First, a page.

Monday, January 25, 2010

Manually Killing Viruses, Part 1

This is mostly for Windows XP, since I've never personally seen OSX, Vista, or Windows 7 with a virus. The latter three can get viruses, but they tend not to because they have a far better OS design.

I was recently presented with the most virus-infested junk-heap I've ever seen. First, it was clogged with cat hair and dust. Second, it REEKED of cigarette smoke! Every time I turned it on, I gagged.
This computer was running Windows Media Center Edition SP3, but it was unbootable. It kept prompting to restore from the Sony recovery partition that would reformat the hard drive. This would have nuked about 2,000 songs, video clips, and movies. It would also have taken several licensed products with it, including Office 2007.

Geek Squad wanted $200 just to "look" at it. No offense - they're just making a living. I'm sure they would have just reformatted and handed it back with a $300-$400 bill. I fixed it for $40, since she was a friend and co-worker.

My primary tool in these situations is the Ultimate Boot CD 4 Windows. This developed from BartPE, which is almost an historical name, now. But those of us who participated in developing it felt like pioneers. I may have been the first person to build a bootable USB stick, with Windows XP on it, but the computer I was trying to use wasn't USB-bootable as Dell had claimed. Two weeks after someone else had succeeded, I got a Dell D800 that I successfully booted my USB stick to - the same one that had been built three weeks before.

Enough nostalgia...
Booting to the UltimateBootCD4Win allows you to be a virtual god. The viral hard drive is dormant - nothing on the hard drive is running.
I boot from a 4GB USB stick. The boot-image is only 512MB - the USB boot-image limit. But that doesn't matter. The boot image ends up being drive X: and the rest of the space on the USB stick is whatever drive letter is available after the other drives have been enumerated.

The strategy/mentality is thus... Every virus in the past 10 years seems to be a "blended threat", meaning you never get infected with just one bug. You end up with a virus, a few worms, and a Trojan or two. There's often a root-kit installed, too.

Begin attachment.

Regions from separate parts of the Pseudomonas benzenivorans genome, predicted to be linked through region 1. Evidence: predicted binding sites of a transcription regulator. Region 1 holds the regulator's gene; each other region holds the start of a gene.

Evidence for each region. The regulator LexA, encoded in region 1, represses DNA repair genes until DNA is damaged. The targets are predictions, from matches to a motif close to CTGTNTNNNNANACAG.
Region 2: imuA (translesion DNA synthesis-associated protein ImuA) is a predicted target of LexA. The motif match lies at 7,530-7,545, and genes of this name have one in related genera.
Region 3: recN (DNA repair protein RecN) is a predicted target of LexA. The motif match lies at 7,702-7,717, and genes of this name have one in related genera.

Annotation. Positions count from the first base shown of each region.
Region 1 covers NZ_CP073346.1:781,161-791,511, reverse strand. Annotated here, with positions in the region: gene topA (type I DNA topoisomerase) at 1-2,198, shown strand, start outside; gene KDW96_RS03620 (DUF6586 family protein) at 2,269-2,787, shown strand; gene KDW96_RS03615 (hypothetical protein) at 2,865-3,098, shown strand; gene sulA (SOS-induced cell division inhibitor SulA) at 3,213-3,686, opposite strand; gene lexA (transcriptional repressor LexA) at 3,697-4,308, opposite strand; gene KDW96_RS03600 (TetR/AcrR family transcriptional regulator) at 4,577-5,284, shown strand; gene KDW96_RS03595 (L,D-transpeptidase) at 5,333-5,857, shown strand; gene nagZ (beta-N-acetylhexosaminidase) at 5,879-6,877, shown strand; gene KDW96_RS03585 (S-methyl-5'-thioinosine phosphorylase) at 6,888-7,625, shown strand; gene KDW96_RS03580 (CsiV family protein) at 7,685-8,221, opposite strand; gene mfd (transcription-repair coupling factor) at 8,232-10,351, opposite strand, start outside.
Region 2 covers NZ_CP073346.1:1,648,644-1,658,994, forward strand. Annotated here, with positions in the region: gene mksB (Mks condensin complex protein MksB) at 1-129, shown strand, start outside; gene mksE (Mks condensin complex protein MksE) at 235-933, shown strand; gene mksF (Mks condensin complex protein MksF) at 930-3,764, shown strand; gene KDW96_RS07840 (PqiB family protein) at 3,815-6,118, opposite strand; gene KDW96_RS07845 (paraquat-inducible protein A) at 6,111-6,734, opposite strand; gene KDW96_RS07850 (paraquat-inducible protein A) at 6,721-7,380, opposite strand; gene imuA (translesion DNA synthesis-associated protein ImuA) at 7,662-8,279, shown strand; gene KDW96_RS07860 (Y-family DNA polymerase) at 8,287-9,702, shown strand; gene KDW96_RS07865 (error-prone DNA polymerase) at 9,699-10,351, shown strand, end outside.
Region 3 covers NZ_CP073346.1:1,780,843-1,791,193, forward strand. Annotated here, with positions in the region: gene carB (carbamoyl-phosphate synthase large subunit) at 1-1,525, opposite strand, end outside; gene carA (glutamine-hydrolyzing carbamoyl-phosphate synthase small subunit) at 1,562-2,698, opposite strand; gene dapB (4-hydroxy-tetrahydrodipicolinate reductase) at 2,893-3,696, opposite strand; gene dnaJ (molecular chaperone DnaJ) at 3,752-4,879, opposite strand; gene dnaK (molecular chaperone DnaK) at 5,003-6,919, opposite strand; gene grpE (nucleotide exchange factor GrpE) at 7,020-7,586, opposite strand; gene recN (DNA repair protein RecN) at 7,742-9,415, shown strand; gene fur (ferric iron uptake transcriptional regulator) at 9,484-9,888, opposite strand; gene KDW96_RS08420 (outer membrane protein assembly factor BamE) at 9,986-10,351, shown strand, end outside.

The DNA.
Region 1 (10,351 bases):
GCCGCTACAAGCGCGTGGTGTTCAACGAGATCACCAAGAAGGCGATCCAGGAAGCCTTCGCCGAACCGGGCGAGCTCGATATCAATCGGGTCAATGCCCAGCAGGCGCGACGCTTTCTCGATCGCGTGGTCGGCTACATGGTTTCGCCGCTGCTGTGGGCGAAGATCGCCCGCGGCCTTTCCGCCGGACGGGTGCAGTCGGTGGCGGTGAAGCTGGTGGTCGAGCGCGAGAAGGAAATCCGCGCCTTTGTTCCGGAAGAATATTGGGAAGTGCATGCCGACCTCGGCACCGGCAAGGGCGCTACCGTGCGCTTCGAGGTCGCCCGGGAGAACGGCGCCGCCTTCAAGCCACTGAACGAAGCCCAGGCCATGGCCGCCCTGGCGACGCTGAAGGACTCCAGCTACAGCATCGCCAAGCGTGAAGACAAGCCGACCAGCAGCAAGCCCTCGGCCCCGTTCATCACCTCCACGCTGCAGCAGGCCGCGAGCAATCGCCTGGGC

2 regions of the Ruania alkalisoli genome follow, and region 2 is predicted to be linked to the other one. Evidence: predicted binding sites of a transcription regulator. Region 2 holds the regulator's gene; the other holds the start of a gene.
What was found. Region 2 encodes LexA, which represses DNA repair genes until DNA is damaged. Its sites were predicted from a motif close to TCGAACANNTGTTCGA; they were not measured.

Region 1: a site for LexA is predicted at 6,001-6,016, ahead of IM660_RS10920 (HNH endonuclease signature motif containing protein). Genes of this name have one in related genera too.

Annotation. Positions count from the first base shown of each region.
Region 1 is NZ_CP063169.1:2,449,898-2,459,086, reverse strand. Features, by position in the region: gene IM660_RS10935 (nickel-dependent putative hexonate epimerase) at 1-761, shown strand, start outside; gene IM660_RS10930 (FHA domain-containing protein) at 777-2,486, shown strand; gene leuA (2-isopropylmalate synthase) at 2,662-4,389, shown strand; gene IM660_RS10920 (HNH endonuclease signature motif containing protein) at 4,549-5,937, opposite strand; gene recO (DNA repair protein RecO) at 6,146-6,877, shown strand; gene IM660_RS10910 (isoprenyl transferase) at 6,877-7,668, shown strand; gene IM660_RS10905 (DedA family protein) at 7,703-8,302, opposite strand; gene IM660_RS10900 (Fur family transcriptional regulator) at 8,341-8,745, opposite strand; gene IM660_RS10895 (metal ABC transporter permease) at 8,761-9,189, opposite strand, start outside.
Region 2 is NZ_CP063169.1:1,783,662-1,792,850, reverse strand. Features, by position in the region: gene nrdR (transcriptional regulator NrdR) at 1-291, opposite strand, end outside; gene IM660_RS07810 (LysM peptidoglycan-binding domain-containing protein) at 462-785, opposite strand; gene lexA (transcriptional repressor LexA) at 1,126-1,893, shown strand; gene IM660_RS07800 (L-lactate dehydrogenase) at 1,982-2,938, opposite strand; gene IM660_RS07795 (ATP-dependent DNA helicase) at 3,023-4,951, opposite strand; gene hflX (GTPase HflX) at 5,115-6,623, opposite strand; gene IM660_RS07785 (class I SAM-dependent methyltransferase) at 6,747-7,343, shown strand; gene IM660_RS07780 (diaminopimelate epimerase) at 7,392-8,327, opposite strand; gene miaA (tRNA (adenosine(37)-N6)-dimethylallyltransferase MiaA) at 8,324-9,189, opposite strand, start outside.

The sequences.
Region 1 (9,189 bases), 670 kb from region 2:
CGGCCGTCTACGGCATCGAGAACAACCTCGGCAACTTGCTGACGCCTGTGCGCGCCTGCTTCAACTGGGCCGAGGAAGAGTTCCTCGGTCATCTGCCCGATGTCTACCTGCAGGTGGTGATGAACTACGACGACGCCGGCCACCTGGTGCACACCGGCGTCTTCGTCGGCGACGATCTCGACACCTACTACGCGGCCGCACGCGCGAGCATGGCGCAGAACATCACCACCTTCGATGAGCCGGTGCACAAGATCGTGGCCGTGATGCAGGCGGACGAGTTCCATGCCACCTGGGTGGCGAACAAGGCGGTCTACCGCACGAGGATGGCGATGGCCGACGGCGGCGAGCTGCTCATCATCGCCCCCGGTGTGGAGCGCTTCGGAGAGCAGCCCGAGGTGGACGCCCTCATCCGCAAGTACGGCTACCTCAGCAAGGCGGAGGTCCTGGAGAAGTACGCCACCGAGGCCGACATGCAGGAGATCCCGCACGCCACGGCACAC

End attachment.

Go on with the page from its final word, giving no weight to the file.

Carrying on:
So, booting from the UltimateBootCD4Win, I browse to the C: drive.
- Save time and delete all temp files...
-- C:\Windows\Temp
-- C:\Documents and Settings\%userprofile%\Local Settings\Temp
-- C:\Documents and Settings\%userprofile%\Local Settings\Temporary Internet Files\Content.IE5\ (delete all folders and index.dat, but leave desktop.ini)
Do a searching delete of all files ending in .tmp, .del, .dmp, .chk, or beginning with tilde (~).
Now look at all the old Windows patch folders that collect in the Windows folder. Delete every old folder and log file that you know you'll never want to uninstall. Usually that means keeping anywhere from 3 months to a year - no more.
This saves time from then on when running scans and searches because now there are fewer files on the hard drive. And you probably broke several viruses in the process.
- Next, analyze the contents of C:\Windows\ and C:\Windows\System32\, sorting by date/time. Some legit files update every second, like the Windows XP licensing file wpa.dbl, so this is an example of an important good file. Many of the others will be viruses. Don't just start deleting everything unless you know for sure. If you don't know for sure, then try moving them to a folder, like C:\Suspicious\. Recreate the folder structure inside there. Wherever you take a file, drop it in the same folder, like C:\Suspicious\Windows\System32\. That way when you're finished, and you decide some files are safe, you can put them back.

This concludes part 1 - the easy preliminary steps. It gets more complex in following chapters.

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